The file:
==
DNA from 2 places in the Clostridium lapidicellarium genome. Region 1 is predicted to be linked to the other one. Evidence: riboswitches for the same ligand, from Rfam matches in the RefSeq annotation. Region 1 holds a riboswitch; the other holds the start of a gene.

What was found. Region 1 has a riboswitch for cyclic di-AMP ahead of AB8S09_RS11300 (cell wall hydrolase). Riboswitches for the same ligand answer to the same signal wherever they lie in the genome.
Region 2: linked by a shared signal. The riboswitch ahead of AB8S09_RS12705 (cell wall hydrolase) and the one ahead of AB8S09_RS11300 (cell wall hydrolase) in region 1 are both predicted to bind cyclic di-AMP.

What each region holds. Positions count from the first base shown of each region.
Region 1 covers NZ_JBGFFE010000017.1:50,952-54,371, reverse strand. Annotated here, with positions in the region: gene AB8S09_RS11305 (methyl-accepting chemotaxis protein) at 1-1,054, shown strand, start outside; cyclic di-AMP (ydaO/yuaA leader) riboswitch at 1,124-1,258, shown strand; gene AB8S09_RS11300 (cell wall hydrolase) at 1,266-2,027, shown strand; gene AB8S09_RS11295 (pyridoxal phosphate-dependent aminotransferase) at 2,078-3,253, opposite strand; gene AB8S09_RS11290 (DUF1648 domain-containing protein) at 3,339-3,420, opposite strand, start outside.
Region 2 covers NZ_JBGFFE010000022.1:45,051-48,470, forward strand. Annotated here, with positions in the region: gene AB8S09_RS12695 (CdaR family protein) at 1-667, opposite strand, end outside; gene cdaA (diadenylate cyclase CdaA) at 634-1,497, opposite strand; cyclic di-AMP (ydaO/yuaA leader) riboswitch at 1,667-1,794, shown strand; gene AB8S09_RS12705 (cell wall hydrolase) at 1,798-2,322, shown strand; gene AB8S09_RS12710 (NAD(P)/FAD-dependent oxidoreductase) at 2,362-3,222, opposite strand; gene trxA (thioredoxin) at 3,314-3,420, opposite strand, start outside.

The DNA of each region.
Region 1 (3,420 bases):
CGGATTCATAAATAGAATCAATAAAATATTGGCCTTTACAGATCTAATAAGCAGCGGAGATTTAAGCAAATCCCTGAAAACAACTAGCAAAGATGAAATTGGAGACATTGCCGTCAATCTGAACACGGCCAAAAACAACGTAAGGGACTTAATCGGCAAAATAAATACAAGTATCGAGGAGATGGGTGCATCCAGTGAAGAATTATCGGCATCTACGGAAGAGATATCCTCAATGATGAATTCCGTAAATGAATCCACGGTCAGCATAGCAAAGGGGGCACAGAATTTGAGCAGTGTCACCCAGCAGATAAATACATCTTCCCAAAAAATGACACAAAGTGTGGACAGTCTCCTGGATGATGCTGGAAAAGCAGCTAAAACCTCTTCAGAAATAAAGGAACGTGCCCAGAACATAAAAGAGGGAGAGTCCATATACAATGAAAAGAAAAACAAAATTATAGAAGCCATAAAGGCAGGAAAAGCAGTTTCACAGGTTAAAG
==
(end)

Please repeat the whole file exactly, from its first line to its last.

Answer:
DNA from 2 places in the Clostridium lapidicellarium genome. Region 1 is predicted to be linked to the other one. Evidence: riboswitches for the same ligand, from Rfam matches in the RefSeq annotation. Region 1 holds a riboswitch; the other holds the start of a gene.

What was found. Region 1 has a riboswitch for cyclic di-AMP ahead of AB8S09_RS11300 (cell wall hydrolase). Riboswitches for the same ligand answer to the same signal wherever they lie in the genome.
Region 2: linked by a shared signal. The riboswitch ahead of AB8S09_RS12705 (cell wall hydrolase) and the one ahead of AB8S09_RS11300 (cell wall hydrolase) in region 1 are both predicted to bind cyclic di-AMP.

What each region holds. Positions count from the first base shown of each region.
Region 1 covers NZ_JBGFFE010000017.1:50,952-54,371, reverse strand. Annotated here, with positions in the region: gene AB8S09_RS11305 (methyl-accepting chemotaxis protein) at 1-1,054, shown strand, start outside; cyclic di-AMP (ydaO/yuaA leader) riboswitch at 1,124-1,258, shown strand; gene AB8S09_RS11300 (cell wall hydrolase) at 1,266-2,027, shown strand; gene AB8S09_RS11295 (pyridoxal phosphate-dependent aminotransferase) at 2,078-3,253, opposite strand; gene AB8S09_RS11290 (DUF1648 domain-containing protein) at 3,339-3,420, opposite strand, start outside.
Region 2 covers NZ_JBGFFE010000022.1:45,051-48,470, forward strand. Annotated here, with positions in the region: gene AB8S09_RS12695 (CdaR family protein) at 1-667, opposite strand, end outside; gene cdaA (diadenylate cyclase CdaA) at 634-1,497, opposite strand; cyclic di-AMP (ydaO/yuaA leader) riboswitch at 1,667-1,794, shown strand; gene AB8S09_RS12705 (cell wall hydrolase) at 1,798-2,322, shown strand; gene AB8S09_RS12710 (NAD(P)/FAD-dependent oxidoreductase) at 2,362-3,222, opposite strand; gene trxA (thioredoxin) at 3,314-3,420, opposite strand, start outside.

The DNA of each region.
Region 1 (3,420 bases):
CGGATTCATAAATAGAATCAATAAAATATTGGCCTTTACAGATCTAATAAGCAGCGGAGATTTAAGCAAATCCCTGAAAACAACTAGCAAAGATGAAATTGGAGACATTGCCGTCAATCTGAACACGGCCAAAAACAACGTAAGGGACTTAATCGGCAAAATAAATACAAGTATCGAGGAGATGGGTGCATCCAGTGAAGAATTATCGGCATCTACGGAAGAGATATCCTCAATGATGAATTCCGTAAATGAATCCACGGTCAGCATAGCAAAGGGGGCACAGAATTTGAGCAGTGTCACCCAGCAGATAAATACATCTTCCCAAAAAATGACACAAAGTGTGGACAGTCTCCTGGATGATGCTGGAAAAGCAGCTAAAACCTCTTCAGAAATAAAGGAACGTGCCCAGAACATAAAAGAGGGAGAGTCCATATACAATGAAAAGAAAAACAAAATTATAGAAGCCATAAAGGCAGGAAAAGCAGTTTCACAGGTTAAAG